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Review Article
6 (
1
); 55-58
doi:
10.25259/JGOH_33_2022

Platelet-rich fibrin: A promising regenerative material

Department of Periodontology, Swargiya Dadasaheb Kalmegh Smruti Dental College and Hospital, Nagpur, Maharashtra, India
Corresponding author: Apoorva Vinayak Salve, Department of Periodontology, Swargiya Dadasaheb Kalmegh Smruti Dental College and Hospital, Nagpur, Maharashtra, India. apoorvasalve@gmail.com
Licence
This is an open-access article distributed under the terms of the Creative Commons Attribution-Non Commercial-Share Alike 4.0 License, which allows others to remix, transform, and build upon the work non-commercially, as long as the author is credited and the new creations are licensed under the identical terms.

How to cite this article: Uike S, Malik R, Salve AV. Platelet-rich fibrin: A promising regenerative material. J Global Oral Health 2023;6:55-8.

Abstract

Periodontal regeneration is a process involving biological events such as cell adhesion, migration, proliferation, and differentiation in an orchestrated sequence. It is well known that platelets play a key role in hemostasis and the wound healing process. Platelets were introduced as regenerative potential. Choukroun et al. (2001) first described platelet-rich fibrin (PRF). It is the second generation of platelet concentration. It consists of a natural fibrin matrix. It is autogenous fibrin made up of the patient’s blood free from anticoagulants. It is three-dimensional architecture consisting of the specific composition of leukocyte and platelet-rich fibrin biomaterials. Various technique has been used in the preparation of PRF but Choukroun’s PRF technique is the most common and easy technique developed in France. The patient’s blood was taken at around 5 ml which is collected in each of the two sterile vacutainer tubes with a 6 ml capacity without anticoagulant and centrifugation. PRF is used in various fields such as endodontics, oral and maxillofacial surgery, periodontics, and tissue engineering. It is more economical and easy preparation than other grafts. PRF should be handled properly before it shrinks and gets dehydrated. It is the most successful periodontal regenerative material.

Keywords

Platelet-rich fibrin
Regeneration
Platelets

INTRODUCTION

Periodontal disease is a multifactorial disease that is characterized by the loss of connective tissue attachment with the destruction of periodontal tissue leading to tooth loss. The goal of periodontal therapy is to eliminate the inflammatory process, prevent the progression of the disease, and regenerate lost periodontal tissues. Periodontal regeneration is a process involving biological events such as cell adhesion, migration, proliferation, and differentiation in an orchestrated sequence. The procedures include soft-tissue grafts, bone grafts, root biomodifications, guided tissue regeneration, and combinations of these procedures. Various regenerative materials have been used as autogenous bone grafts and allogenic bone grafts, but no one has a proven gold standard.[1]

Healing is a greater challenge in periodontal surgery. It is a complex process that leads to cell organization, chemical signals, and extracellular matrix for tissue repair. It is well known that platelets play a key role in hemostasis and the wound healing process. The rupture of blood vessels leads to fibrin formation, platelet aggregation, and the release of growth factors that play a role in wound healing.[2]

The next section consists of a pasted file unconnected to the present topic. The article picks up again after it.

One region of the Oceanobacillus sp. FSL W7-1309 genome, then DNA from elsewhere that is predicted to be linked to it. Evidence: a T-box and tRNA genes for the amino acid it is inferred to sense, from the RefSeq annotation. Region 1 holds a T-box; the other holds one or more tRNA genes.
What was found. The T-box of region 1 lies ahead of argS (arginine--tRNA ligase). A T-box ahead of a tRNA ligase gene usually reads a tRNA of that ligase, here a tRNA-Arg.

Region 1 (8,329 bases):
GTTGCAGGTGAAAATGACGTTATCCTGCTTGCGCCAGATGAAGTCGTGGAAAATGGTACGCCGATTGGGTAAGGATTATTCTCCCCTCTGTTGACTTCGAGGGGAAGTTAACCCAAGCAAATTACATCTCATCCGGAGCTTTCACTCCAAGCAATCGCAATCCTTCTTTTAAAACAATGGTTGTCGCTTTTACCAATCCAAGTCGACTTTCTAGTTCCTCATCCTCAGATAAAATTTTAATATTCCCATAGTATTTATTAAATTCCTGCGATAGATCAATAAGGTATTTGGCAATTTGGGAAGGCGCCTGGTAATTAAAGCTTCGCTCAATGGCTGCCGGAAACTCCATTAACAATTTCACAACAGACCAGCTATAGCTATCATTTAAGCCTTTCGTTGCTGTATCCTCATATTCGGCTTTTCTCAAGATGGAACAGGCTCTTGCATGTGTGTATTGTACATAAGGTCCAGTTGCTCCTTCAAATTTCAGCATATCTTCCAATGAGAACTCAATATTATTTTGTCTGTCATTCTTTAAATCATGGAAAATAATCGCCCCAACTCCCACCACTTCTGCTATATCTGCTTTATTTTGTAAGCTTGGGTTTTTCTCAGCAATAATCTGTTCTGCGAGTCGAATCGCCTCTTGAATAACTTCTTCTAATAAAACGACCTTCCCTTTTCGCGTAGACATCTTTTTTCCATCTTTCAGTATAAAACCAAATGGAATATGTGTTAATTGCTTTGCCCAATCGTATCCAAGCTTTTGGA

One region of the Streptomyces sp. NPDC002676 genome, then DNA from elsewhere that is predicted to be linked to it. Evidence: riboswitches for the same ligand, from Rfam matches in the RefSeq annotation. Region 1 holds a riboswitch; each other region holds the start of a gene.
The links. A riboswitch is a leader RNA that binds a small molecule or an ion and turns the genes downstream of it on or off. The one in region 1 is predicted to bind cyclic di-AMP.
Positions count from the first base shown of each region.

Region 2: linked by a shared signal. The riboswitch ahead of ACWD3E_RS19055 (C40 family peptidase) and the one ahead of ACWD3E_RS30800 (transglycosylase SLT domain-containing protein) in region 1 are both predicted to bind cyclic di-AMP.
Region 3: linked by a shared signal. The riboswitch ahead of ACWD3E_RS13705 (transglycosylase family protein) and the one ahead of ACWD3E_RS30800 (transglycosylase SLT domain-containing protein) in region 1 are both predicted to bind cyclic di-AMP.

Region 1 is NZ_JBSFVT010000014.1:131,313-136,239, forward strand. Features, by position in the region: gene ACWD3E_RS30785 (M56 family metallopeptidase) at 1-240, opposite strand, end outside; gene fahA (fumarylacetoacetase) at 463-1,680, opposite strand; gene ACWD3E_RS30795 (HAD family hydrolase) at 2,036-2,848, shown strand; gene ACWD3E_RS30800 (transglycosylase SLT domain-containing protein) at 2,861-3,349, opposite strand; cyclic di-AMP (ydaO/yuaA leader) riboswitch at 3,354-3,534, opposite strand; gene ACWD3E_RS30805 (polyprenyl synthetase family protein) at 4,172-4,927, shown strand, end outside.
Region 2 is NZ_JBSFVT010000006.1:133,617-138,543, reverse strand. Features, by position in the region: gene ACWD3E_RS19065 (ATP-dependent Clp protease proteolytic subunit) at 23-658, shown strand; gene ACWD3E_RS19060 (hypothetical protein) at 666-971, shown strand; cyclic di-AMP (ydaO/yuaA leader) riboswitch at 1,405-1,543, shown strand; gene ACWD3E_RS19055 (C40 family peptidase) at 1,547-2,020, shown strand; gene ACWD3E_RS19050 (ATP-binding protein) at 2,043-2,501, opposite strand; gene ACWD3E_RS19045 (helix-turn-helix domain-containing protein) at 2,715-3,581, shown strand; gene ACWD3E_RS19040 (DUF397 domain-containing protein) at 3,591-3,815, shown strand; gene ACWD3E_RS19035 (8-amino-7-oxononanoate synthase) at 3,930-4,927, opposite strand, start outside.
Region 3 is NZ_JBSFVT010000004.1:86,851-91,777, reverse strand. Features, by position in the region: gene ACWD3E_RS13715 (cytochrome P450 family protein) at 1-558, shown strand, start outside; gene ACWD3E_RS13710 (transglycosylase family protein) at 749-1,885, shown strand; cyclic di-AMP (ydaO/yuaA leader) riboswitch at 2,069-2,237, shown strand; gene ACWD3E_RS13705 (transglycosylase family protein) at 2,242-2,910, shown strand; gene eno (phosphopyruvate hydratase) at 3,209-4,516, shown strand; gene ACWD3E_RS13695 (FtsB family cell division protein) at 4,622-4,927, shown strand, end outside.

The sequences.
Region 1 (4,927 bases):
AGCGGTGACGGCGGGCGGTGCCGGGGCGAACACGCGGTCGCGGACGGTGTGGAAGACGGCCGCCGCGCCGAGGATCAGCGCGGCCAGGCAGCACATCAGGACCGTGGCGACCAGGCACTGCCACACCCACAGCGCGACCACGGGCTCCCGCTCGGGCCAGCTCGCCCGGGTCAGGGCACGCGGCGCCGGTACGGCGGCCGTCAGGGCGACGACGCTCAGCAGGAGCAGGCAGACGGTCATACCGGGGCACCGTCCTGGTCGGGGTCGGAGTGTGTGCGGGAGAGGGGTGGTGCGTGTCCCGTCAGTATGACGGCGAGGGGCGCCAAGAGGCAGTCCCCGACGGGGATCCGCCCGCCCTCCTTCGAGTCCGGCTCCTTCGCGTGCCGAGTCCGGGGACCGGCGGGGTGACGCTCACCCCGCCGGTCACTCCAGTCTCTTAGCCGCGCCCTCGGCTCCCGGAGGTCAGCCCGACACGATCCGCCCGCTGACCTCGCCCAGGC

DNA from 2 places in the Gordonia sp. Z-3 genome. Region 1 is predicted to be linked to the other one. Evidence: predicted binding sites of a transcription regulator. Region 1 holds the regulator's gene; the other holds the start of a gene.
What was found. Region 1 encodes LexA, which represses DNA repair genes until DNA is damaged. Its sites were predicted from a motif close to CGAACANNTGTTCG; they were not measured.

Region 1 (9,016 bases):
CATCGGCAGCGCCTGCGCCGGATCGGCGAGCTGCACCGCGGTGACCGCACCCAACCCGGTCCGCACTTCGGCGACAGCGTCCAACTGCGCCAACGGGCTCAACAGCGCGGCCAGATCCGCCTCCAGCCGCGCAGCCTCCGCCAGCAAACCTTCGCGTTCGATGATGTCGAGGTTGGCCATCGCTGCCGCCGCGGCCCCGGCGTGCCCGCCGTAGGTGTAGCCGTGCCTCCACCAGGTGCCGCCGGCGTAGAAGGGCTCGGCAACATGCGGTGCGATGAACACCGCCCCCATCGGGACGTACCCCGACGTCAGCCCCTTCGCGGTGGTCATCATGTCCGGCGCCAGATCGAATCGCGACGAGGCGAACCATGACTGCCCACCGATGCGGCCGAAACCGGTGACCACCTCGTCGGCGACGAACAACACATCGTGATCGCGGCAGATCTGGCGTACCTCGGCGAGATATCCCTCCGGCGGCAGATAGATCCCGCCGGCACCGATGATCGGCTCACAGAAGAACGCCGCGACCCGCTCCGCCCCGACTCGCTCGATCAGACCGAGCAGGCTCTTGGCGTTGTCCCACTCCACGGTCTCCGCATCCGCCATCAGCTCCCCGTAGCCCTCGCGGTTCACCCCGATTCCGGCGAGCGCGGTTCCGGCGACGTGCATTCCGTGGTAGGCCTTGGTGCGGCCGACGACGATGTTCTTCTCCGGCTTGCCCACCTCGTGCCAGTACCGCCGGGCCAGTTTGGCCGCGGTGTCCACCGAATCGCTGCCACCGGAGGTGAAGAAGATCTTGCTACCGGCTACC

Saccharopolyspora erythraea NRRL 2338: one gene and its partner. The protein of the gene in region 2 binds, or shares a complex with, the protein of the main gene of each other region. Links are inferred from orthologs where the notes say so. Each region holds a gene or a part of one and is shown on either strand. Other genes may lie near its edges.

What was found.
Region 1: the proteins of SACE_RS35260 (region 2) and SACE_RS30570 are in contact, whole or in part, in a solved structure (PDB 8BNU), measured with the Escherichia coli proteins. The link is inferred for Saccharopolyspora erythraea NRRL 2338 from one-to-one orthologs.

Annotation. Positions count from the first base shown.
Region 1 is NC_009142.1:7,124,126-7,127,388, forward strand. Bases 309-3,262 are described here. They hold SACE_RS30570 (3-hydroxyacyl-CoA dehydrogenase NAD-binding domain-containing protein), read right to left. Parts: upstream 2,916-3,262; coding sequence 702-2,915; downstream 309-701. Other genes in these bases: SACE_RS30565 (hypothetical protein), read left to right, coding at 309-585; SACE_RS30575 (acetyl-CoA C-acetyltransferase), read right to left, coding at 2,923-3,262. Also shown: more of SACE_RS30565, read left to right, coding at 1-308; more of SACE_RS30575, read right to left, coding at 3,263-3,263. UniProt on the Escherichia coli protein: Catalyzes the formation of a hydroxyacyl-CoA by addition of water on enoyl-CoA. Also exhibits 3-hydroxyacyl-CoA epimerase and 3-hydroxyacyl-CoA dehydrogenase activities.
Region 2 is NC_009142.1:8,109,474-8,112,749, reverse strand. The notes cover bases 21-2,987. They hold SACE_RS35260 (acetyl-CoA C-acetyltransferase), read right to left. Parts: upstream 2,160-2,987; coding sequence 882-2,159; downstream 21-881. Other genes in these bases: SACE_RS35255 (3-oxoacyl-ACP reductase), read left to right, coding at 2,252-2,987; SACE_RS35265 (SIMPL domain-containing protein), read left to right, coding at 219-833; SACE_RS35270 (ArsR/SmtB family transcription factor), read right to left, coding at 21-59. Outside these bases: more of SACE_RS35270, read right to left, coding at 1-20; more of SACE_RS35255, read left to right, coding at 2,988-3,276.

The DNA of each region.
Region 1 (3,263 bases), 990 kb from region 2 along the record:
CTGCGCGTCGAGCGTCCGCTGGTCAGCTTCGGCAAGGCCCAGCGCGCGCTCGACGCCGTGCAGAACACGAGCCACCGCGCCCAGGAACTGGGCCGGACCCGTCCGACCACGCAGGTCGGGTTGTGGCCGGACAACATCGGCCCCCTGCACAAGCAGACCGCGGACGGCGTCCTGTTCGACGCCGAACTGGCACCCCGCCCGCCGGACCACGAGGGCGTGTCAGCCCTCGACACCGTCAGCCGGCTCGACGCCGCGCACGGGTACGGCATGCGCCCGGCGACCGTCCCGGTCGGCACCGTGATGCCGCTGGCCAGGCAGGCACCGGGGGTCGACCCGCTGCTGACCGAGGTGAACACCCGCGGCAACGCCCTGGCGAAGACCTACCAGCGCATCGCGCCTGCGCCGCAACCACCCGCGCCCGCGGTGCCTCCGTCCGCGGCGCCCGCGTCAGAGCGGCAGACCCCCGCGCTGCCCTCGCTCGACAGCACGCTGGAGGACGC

Platelets were introduced as regenerative potential. The platelets are used in concentration as platelet-rich plasma (PRP) and platelet-rich fibrin (PRF). Whitman et al. introduced PRP which enhances osteoprogenitor cells in host bone. PRP used should take precautions due to the risk of bovine thrombin, which may generate antibodies to factors V, XI, and thrombin leading to coagulopathies.[3]

Choukroun et al. first described PRF. It is the second generation of platelet concentration. It consists of a natural fibrin matrix. It is autogenous fibrin made up of patient blood free from anticoagulants. Its advantages are easy preparation with fewer chemical additives such as bovine thrombin and calcium chloride. Thus, this summarizes the relevant literature available on PRF as a promising regenerative biomaterial which focuses on the preparation of PRF, its clinical application, advantages and disadvantages.[4]

WHAT IS PRF?

PRF is a Choukroun’s PRF that was first developed in France and used in oral and maxillofacial surgery.[5] It has a three-dimensional architecture consisting of the specific composition of leukocyte and PRF biomaterials. PRF has various dense fibrin networks with leukocytes, cytokines, structural glycoproteins, and also growth factors such as transforming growth factor β1, platelet-derived growth factor, vascular endothelial growth factor, and glycoprotein such as thrombospondin-1 during P7 day. The concentration of leukocytes in the PRF scaffold plays a role in growth factor release, immune regulation, anti-infectious activities, and matrix remodeling during wound healing and slow polymerization takes place.[6,7]

According to the content of leukocyte and fibrin architecture, the platelets concentration was recently classified mainly in four available techniques: (1) Pure Platelet-Rich Plasma - Vivostat PRF, Anitua’s Plasma rich in growth factors (PRGF); PRGF-Endoret, or E-PRP all were in liquid suspension without leukocytes before activation. It can be activated and transformed into a gel form, (2) Leukocyte and Platelet-Rich Plasma, Curasan, Regen, Plateltex, SmartPReP, PCCS, and Magellan all were in liquid suspension with leukocytes before activation. It can be activated and transformed into a gel form, (3) Pure PRF - Fibrinet is a solid fibrin material without leukocytes, and (4) Leukocyte and PRF - Choukroun’s PRF; Advanced PRF, and injectable i-PRF, (Duo Process, Nice, France); L-PRF (Intra-Spin, IntraLock, Boca Raton, FL, USA); and Concentrated Growth Factors, a solid fibrin material with leukocytes.[8]